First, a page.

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School A


This page has been archived. The content was correct at the time of original publication, but is no longer updated.
Created on 10 August 2010 by ncetm_administrator
Updated on 10 August 2010 by ncetm_administrator

Gloucestershire LA EiML Case Studies: School A 

Sarah Cartmell is subject leader at a semi-rural 11-16 mixed comprehensive school with about 1 050 pupils on roll. At the time of the network meeting which first introduced the EiML materials she was acting subject leader for the department of seven teachers which included a newly qualified teacher, an acting second in department, one person on a temporary contract and the former subject leader who was now part-time and taught in a different part of the school. After several months in this transitional phase, Sarah was appointed permanently.

In that time Sarah decided it was appropriate to focus on the ‘Vision and Aims’ Key Element and the Core Responsibility of ‘Developing a common purpose and shared culture’. We asked Sarah a few questions about her experience of using the EiML materials:

GM: How were the materials used?
SC: I first came across the EiML materials through the network for new subject leaders that was being run in Gloucestershire. We had the opportunity to review them in some depth as a group of relatively inexperienced subject leaders and consider which aspects of them could be of use in our own settings. I also benefited from onsite support through the Gloucestershire Maths Advisory Team and was able to identify key points for development in my school and work on them with this assistance.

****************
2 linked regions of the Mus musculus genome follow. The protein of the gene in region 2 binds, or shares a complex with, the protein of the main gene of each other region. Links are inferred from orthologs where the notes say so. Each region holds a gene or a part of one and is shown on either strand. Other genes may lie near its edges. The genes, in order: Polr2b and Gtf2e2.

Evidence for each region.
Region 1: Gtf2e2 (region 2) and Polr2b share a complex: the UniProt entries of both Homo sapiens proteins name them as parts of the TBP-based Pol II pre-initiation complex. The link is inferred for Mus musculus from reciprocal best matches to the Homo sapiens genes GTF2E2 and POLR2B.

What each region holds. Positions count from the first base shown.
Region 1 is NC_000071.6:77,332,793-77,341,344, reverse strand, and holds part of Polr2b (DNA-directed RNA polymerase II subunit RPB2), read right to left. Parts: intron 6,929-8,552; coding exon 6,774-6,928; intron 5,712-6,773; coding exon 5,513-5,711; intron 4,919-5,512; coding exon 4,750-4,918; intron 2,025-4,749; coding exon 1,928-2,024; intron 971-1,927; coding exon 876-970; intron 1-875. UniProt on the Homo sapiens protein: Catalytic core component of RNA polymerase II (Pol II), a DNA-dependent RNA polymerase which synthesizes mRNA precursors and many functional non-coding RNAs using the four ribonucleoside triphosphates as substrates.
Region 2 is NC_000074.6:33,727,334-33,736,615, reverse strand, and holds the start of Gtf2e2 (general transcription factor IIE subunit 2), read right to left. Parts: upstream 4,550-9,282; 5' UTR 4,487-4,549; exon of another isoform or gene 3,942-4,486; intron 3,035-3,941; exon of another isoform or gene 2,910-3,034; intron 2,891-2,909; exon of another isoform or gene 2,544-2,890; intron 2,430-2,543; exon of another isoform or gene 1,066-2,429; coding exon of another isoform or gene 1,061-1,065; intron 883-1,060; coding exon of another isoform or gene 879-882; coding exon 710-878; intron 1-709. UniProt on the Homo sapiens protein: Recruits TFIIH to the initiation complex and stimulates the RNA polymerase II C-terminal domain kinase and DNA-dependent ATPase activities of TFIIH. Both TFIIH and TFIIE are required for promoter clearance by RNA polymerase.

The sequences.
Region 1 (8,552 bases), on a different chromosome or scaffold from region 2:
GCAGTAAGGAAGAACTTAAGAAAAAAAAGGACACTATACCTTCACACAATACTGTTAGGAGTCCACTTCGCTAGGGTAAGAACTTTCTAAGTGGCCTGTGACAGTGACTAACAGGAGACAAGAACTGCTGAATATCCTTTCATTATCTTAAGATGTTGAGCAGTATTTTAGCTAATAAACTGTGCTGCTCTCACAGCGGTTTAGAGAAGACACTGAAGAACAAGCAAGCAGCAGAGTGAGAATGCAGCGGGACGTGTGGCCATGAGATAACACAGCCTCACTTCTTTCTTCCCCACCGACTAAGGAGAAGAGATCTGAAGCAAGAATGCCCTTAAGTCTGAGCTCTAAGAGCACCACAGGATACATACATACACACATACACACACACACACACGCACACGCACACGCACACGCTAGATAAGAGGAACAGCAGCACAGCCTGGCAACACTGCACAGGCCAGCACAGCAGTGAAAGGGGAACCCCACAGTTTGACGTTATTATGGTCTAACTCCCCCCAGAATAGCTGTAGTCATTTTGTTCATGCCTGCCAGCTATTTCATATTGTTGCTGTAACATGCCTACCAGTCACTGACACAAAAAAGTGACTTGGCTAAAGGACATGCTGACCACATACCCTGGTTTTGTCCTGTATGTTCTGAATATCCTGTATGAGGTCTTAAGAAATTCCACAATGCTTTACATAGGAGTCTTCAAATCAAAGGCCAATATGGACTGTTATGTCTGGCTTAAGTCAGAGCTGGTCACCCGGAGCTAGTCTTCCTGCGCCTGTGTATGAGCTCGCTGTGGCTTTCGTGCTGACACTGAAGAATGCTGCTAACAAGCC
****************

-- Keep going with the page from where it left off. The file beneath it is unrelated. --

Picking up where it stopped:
GM: What did you choose as a focus and why?
SC: I felt that there had been little action to move the department forward over the past few years and that there was a real need to give the members of the department an opportunity to input and feel valued. Reading through the EiML materials made me realise that focussing on ‘Developing a common purpose and shared culture’ and ‘Vision and Aims’ was an absolute necessity.

GM: What actions did you take?
SC: The case studies and stories of change provide some thought-provoking ideas relating to identifying where you are now, and how you can move forward from that point. After careful consideration of these I decided to use the idea of an informal approach which would build a picture of the team’s philosophy about the teaching and learning of mathematics. I created some posters which were placed on the wall of the dedicated mathematics staffroom, and teachers were asked to contribute ideas by writing on them over a set period of time. I then collated these, and the consequent vision for mathematics at the school forms the basis for the departmental handbook which is now under development.

GM: What is the current situation?
SC: The departmental handbook has been produced in draft form and is due to be distributed amongst staff for their feedback. Whilst this is the direct result of our work on developing a common vision and shared culture their have been other beneficial consequences of these discussions; for example, the renewed Year 7 scheme of work and the improvement in the information provided to GCSE students about ‘what a grade looks like’.

     
 
 



 


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